COVID rules make tourists wary of holiday travel

An aerial photo shows people riding bamboo rafts to enjoy the scenery during the Mid-Autumn Festival holiday in Wuyishan National Park in southeast China’s Fujian Province, on September 11, 2022. [Photo/Xinhua]

More people decide to take shorter trips closer to home during the Mid-Autumn vacation

Official figures showed that domestic tourism declined due to the unexpected situation of COVID-19 and restrictive policies that dampened people’s enthusiasm for long-distance travel during the Mid-Autumn Festival holiday.

The latest figures released by the Ministry of Culture and Tourism on Monday show that the domestic market saw more than 73.4 million trips during the three-day break from Saturday to Monday, down 16.7 percent year-on-year. Trips were about 73 percent of the number in the same period in 2019 before the outbreak of COVID-19.

The revenue generated during the holiday was about 28.7 billion yuan ($4.15 billion), down 22.8 percent year on year, the ministry said. The figure was about 61 percent of that number in 2019.

But travel agencies gave relatively optimistic opinions about the market’s performance during the holiday.

The Group, an online travel agency, said in a report that the average daily number of bookings on its platform saw double-digit growth over the normal range during the holiday, and double that during the Tomb-Sweeping Day and Labor Day holidays. Back in April and May.

Faced with the uncertainty regarding travel restrictions in certain places across the country, many have instead opted to take short trips closer to home.

For example, the Joint Prevention and Control Mechanism of the State Council issued a notice on September 8 that people are invited to spend their holidays near their homes to avoid any possible outbreak as a result of the large-scale influx of residents.

From Saturday to October 31, she said, travelers must have a negative nucleic acid test result to board flights, trains, buses and ferries on cross-county trips.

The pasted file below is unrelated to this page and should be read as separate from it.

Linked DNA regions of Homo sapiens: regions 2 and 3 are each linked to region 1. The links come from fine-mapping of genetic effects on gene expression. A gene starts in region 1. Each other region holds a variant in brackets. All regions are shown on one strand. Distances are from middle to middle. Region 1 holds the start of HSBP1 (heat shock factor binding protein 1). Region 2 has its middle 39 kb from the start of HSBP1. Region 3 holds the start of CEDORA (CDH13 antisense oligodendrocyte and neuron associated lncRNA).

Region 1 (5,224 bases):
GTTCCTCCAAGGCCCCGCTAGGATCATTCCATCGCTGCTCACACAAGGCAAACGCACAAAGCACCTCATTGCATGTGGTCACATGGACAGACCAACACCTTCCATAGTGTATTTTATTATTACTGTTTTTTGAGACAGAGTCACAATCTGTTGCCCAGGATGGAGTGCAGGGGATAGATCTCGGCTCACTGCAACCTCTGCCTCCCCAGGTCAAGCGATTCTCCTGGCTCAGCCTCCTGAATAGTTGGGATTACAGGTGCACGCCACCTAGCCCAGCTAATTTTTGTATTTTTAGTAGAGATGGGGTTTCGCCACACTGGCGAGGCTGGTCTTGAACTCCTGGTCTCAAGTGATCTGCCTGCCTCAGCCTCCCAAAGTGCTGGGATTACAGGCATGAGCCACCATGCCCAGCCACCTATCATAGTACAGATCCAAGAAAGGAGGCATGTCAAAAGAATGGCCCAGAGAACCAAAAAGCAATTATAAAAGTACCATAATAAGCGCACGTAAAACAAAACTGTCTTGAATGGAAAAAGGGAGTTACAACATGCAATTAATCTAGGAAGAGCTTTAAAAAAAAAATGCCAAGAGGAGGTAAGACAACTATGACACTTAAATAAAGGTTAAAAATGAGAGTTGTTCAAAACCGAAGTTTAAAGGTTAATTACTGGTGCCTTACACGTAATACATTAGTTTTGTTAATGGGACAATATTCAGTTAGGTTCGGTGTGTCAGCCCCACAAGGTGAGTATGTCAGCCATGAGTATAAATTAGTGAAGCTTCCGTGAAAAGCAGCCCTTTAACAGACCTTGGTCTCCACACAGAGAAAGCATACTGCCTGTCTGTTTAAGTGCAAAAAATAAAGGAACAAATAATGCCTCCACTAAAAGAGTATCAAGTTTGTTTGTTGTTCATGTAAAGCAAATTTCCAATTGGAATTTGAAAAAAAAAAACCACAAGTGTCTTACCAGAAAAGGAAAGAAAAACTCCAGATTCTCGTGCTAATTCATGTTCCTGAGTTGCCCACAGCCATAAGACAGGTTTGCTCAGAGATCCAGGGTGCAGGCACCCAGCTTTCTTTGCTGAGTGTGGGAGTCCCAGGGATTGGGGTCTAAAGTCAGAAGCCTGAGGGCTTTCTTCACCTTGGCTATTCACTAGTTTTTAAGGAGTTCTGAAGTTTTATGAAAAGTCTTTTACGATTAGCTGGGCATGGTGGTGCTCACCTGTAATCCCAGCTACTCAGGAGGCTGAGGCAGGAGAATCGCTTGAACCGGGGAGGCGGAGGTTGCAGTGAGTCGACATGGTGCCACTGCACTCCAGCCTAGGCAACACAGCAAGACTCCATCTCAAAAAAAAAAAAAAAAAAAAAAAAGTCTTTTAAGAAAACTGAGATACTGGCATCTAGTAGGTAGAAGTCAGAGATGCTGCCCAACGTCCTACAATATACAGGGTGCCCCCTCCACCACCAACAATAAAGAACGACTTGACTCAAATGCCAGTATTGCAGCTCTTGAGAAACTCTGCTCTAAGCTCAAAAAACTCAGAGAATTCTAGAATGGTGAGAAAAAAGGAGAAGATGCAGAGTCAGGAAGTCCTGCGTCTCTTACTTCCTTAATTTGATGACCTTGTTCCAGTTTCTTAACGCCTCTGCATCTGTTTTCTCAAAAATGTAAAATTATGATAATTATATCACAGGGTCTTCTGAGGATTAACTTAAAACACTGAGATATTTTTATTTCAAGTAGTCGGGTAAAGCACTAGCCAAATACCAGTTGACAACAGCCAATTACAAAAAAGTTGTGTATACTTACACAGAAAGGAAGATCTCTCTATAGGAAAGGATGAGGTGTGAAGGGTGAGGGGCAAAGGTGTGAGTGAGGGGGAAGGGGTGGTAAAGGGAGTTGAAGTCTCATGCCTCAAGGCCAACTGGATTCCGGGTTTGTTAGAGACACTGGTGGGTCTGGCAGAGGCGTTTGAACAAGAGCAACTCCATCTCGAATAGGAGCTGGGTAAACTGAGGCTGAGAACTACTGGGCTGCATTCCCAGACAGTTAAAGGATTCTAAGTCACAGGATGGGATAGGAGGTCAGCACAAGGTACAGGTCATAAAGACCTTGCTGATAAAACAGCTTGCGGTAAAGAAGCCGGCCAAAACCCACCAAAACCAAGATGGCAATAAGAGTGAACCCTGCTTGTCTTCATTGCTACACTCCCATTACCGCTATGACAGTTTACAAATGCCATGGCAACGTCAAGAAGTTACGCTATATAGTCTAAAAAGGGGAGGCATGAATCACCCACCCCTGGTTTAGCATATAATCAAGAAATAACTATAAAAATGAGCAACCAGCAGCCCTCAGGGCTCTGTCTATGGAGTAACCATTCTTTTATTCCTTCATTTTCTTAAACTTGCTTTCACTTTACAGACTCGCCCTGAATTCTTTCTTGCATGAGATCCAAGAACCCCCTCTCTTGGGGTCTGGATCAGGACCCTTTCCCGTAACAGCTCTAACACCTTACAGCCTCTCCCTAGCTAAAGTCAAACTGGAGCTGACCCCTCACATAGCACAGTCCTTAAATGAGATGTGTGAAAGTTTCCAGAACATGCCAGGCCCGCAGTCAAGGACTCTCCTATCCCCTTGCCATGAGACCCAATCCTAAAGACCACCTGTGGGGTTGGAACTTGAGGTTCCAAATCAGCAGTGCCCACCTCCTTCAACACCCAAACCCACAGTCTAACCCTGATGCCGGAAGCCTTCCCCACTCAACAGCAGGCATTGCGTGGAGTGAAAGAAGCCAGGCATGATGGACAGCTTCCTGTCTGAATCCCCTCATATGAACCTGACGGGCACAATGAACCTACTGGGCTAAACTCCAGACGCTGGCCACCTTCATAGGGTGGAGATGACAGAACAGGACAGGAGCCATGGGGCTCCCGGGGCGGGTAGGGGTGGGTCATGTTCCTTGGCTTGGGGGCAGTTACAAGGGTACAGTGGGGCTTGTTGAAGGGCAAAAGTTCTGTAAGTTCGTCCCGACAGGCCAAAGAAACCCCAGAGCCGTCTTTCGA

According to Tuniu, another travel agency, nearly 70 percent of its users took short trips on their holidays, and destinations like Shanghai Disney Resort and Universal Beijing Resort were popular choices for day travelers.

The group said that thanks to the increase in short tours, rural accommodations have also welcomed more guests. It said more than 70 percent of its users booked rural accommodations during the holiday to enjoy home-based activities such as making mooncakes and lanterns and appreciating the moon.

“My family booked a house in Pinghu District for the holiday. There are a lot of skeptics traveling due to anti-epidemic policies in different places,” said Yan Ping, a 34-year-old from Beijing. “We picked peaches, which are a specialty of the area and made mooncakes with other families at the property. It was a very good experience for my young son, my wife and me too.”

Lvmama, an online travel agency, said Huangxian Forest Park in Ningbo, Zhejiang Province, organized parties to celebrate the holiday, which included events such as afternoon tea, a moon appreciation cocktail party and some traditional Chinese activities to pray for good luck.

Visits to the park increased 17-fold year over year during the holiday.